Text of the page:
Aurora From Space

An aurora, as seen from the International Space Station, glows in green and red waves over the polar regions of Earth. These lights are the result of interactions between the solar wind–a stream of hot, rarefied plasma from the sun–and our planet’s magnetic field. A bow shock forms where they meet, about 12,000-15,000 km from Earth. The planet’s magnetic field deflects much of the solar wind, but some plasma gets drawn in along field lines near the poles. When these energetic particles interact with nitrogen and oxygen atoms in the upper atmosphere, it can excite the atoms and generate photon emissions, creating the distinctive glow. Similar auroras have been observed on several other planets and moons in our solar system. (Photo credit: NASA)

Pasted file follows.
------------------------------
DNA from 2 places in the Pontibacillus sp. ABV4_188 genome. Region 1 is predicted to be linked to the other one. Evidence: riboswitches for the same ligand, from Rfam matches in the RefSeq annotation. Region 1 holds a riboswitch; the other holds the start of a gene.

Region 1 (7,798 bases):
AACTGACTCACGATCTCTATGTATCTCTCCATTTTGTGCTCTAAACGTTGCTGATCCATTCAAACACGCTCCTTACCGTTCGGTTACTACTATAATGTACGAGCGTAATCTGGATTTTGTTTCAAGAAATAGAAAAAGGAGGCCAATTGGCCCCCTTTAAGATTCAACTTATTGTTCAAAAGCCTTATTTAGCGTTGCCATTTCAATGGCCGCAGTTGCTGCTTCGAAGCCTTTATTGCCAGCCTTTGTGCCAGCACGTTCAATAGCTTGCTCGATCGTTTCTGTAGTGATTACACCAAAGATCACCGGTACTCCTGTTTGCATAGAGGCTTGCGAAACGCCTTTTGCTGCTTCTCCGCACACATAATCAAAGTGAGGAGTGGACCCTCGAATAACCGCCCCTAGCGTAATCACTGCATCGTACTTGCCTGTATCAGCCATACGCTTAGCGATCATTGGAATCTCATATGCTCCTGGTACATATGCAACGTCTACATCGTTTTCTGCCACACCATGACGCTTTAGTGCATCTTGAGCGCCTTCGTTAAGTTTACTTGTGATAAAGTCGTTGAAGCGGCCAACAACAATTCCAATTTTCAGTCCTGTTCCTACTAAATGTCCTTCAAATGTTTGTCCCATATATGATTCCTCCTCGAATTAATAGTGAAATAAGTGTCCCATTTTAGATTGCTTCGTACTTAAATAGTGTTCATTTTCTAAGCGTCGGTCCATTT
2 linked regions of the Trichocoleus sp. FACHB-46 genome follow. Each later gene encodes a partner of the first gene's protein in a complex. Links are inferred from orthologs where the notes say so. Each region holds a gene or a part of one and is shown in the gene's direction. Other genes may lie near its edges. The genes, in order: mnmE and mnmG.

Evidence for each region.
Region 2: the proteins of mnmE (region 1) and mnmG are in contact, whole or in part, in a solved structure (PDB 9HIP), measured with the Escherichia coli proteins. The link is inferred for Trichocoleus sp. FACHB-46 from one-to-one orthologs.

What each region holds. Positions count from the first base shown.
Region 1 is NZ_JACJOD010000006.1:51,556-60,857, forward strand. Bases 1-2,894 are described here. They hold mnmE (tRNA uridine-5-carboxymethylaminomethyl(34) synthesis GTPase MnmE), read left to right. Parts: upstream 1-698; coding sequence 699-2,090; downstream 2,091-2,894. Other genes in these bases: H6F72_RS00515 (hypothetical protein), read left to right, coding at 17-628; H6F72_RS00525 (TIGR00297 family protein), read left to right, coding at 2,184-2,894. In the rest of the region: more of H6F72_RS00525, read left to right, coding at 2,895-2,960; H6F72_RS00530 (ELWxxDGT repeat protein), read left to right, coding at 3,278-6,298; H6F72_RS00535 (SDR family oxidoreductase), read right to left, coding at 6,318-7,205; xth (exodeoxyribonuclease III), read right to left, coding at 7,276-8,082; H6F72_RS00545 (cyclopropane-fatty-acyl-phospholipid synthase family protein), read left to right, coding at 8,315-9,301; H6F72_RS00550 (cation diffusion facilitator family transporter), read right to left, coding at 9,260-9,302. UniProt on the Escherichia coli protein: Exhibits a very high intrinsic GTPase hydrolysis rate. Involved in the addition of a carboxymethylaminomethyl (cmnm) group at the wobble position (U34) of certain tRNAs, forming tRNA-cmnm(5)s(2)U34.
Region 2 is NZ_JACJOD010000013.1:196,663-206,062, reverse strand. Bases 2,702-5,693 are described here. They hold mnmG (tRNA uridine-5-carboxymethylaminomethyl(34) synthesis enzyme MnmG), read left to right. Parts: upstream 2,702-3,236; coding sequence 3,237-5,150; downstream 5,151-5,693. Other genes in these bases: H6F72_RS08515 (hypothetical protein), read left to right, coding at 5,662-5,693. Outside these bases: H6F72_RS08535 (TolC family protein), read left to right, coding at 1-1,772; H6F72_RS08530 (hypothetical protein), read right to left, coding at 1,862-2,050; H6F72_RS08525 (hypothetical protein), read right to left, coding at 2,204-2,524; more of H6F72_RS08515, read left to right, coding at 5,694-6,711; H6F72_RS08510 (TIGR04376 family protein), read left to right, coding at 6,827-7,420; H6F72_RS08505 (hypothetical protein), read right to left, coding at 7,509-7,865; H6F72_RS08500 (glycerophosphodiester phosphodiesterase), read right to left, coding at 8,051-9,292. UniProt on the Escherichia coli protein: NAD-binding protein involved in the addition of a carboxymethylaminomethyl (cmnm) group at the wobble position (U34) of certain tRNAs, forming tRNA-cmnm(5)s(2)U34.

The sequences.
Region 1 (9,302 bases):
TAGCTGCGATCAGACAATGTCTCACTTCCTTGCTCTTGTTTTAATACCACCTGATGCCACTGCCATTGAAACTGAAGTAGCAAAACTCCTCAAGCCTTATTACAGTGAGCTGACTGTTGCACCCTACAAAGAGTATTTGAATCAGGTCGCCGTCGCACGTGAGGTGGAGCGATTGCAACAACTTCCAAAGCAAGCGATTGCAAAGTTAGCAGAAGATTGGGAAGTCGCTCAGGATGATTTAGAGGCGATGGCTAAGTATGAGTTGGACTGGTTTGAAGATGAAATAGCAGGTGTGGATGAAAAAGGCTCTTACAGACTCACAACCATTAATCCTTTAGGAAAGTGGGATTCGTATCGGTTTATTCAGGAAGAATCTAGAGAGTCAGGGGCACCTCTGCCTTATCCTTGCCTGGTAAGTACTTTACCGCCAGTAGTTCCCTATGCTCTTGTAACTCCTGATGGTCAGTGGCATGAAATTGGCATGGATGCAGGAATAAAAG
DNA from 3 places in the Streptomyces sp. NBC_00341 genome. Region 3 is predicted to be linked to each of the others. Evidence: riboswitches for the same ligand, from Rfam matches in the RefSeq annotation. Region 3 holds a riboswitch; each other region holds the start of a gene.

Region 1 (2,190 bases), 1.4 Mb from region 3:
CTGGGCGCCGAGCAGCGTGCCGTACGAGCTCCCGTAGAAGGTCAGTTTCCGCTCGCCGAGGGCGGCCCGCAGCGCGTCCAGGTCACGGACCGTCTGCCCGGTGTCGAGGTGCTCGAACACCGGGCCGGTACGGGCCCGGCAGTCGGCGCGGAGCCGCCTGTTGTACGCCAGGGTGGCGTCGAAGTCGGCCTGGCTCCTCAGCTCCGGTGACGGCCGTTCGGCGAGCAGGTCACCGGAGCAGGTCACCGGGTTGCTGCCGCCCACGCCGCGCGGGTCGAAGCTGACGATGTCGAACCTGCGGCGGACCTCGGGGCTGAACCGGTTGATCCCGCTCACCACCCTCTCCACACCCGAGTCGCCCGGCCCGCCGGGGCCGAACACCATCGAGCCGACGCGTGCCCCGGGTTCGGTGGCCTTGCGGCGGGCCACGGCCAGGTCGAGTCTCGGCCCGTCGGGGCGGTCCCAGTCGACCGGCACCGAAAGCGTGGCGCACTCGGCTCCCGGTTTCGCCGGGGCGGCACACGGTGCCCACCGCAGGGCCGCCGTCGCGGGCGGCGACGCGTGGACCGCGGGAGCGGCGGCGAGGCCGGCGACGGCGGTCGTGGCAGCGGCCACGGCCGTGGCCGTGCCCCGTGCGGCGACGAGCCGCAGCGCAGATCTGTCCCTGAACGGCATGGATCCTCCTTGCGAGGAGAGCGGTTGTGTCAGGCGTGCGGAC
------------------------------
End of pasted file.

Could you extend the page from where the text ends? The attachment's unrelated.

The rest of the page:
Leave a Reply

Your email address will not be published. Required fields are marked *

This site uses Akismet to reduce spam. Learn how your comment data is processed.

%d bloggers like this: